spacer George S. Patton, Jr. George S. Patton, Jr.
World War II General

Nicknamed "Old Blood and Guts," General George S. Patton's penchant for colorful commentary and outspokenness frequently made him the object of controversy during his long and impressive career. Born in San Gabriel, California, he graduated from the United States Military Academy at West Point in 1909. He first went to Europe in 1917 as part of General John J. Pershing's staff, where he directed the American Tank Center in France and was head of the 304th Brigade of the Tank Corps.

His experience with tanks led General Dwight Eisenhower to place him in charge of one of the three task forces invading North Africa during World War II. Subsequently, Patton trained and supervised the successful landing of the Seventh Army in Sicily. But his finest moment came during the massive German counteroffensive in the Ardennes in 1944 and 1945. By the time the Allies had repelled the Germans there, his reputation as one of the most brilliant field commanders of the war was unassailable.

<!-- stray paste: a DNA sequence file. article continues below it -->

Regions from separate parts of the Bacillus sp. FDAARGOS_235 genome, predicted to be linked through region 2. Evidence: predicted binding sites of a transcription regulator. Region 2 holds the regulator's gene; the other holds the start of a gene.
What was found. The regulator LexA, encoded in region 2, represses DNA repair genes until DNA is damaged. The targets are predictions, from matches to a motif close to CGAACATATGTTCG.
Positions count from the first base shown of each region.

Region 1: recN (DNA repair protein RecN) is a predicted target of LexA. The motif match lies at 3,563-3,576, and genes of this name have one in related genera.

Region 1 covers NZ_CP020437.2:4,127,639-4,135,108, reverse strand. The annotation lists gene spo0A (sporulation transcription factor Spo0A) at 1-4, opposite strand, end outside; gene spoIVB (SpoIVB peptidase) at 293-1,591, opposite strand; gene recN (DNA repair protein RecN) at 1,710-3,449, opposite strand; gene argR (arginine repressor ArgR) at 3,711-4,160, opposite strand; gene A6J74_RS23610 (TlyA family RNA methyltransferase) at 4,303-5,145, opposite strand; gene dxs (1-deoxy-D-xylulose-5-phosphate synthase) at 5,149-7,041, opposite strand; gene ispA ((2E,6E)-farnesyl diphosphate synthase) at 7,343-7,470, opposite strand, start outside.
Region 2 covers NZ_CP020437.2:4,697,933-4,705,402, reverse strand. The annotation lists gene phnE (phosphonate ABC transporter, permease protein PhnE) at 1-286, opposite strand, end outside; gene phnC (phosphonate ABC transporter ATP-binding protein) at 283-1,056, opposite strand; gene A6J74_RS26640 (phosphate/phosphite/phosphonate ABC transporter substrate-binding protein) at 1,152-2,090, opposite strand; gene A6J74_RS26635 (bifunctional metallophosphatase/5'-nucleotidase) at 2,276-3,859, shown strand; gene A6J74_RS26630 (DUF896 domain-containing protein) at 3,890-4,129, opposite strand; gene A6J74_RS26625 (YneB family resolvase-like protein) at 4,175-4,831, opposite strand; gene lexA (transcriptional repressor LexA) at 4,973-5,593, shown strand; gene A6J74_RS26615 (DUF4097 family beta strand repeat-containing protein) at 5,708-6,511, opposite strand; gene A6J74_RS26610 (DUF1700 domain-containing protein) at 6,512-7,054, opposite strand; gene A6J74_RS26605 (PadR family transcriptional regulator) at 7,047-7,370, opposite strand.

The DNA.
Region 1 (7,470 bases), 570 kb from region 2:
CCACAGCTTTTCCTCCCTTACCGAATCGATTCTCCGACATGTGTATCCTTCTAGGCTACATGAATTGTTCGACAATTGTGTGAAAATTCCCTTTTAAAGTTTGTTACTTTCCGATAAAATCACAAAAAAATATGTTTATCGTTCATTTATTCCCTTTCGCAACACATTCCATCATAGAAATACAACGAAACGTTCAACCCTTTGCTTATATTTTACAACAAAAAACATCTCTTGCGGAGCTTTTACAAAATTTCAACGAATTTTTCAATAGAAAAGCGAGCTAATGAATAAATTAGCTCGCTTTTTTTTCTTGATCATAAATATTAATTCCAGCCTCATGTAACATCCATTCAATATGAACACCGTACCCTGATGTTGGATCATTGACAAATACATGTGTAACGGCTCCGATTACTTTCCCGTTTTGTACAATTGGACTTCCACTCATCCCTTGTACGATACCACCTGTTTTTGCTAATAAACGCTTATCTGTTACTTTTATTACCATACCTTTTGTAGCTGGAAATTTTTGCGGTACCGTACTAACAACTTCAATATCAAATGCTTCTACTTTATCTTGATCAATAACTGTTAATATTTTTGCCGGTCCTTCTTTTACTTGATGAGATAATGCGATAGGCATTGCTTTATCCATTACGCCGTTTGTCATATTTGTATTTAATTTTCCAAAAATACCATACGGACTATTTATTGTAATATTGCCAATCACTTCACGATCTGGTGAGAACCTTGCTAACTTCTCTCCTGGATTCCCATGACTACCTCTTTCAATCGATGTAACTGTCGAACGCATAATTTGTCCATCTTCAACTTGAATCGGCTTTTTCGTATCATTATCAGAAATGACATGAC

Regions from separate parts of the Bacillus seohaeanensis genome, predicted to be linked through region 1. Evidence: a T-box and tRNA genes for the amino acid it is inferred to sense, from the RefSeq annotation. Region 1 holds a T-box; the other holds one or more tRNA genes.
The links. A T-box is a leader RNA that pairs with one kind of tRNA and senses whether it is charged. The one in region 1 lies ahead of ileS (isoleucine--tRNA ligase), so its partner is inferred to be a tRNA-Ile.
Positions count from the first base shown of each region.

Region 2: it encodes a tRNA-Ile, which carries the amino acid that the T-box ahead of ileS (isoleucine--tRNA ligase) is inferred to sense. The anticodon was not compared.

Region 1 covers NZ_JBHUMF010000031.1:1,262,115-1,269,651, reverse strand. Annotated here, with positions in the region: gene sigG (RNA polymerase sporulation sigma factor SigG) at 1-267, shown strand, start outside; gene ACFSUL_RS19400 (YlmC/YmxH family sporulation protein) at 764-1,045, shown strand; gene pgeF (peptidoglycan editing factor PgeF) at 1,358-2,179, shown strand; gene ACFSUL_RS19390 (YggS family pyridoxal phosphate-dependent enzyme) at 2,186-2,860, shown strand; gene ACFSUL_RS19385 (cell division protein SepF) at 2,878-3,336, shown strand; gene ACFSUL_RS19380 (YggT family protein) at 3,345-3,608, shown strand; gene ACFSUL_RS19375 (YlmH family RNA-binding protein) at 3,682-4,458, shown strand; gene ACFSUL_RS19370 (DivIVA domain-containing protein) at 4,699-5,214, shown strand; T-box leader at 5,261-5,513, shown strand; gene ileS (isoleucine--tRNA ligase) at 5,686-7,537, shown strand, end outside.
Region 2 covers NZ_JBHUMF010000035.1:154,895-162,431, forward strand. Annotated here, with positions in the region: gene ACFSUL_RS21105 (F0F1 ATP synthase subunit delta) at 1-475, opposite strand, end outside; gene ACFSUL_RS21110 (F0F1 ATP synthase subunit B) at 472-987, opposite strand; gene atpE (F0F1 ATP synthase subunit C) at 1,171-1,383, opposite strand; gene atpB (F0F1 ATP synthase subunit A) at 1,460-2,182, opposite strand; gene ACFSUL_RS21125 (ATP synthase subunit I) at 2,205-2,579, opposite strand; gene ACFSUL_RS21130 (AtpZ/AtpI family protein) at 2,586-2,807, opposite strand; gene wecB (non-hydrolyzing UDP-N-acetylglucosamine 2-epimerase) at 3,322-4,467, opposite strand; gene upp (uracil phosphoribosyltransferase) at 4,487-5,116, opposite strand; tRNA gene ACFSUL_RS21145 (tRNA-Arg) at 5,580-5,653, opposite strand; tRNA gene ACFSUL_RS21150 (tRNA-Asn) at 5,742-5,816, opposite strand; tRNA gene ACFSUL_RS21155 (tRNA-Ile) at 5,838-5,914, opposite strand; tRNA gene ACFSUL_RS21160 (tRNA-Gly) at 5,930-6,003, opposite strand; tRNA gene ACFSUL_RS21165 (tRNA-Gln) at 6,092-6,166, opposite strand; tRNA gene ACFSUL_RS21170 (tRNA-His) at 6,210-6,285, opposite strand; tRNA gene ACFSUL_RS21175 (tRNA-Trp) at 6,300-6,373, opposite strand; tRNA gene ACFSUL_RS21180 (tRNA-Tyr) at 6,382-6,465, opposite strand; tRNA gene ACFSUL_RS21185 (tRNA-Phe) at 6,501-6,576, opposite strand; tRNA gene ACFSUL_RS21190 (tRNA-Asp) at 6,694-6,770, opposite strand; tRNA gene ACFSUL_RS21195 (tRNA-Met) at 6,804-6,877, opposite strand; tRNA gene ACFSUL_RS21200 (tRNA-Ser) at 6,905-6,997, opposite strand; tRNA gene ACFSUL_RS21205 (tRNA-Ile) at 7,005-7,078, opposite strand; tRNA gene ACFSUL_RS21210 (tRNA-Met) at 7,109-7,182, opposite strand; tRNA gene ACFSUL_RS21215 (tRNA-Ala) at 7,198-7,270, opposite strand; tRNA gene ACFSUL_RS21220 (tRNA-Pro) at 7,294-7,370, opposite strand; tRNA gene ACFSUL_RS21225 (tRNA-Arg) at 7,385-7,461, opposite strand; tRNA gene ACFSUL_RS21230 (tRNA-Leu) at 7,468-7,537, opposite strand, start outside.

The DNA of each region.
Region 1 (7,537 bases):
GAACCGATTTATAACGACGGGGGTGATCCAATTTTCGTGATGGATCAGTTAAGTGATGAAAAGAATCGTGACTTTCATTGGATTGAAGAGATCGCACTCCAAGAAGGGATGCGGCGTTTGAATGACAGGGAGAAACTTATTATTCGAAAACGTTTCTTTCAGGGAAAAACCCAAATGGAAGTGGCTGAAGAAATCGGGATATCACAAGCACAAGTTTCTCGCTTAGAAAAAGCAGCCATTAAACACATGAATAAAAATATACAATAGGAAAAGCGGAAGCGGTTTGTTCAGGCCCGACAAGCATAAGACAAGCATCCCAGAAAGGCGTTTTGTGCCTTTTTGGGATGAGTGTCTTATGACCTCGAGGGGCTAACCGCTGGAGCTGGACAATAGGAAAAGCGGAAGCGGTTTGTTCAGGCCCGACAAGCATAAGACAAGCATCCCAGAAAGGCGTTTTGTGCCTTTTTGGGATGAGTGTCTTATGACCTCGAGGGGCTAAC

Patton sat for Boleslaw Czedekowski, a Polish artist who had painted many European notables, at his military headquarters in Germany shortly after the German surrender in May 1945. A stickler on military dress, he wears the ivory-handled pistol that was one of his sartorial trademarks.

Boleslaw Jan Czedekowski (1885-1969)
Oil on canvas, 1945
National Portrait Gallery, Smithsonian Institution
Gift of Major General George S. Patton

Enlarged image

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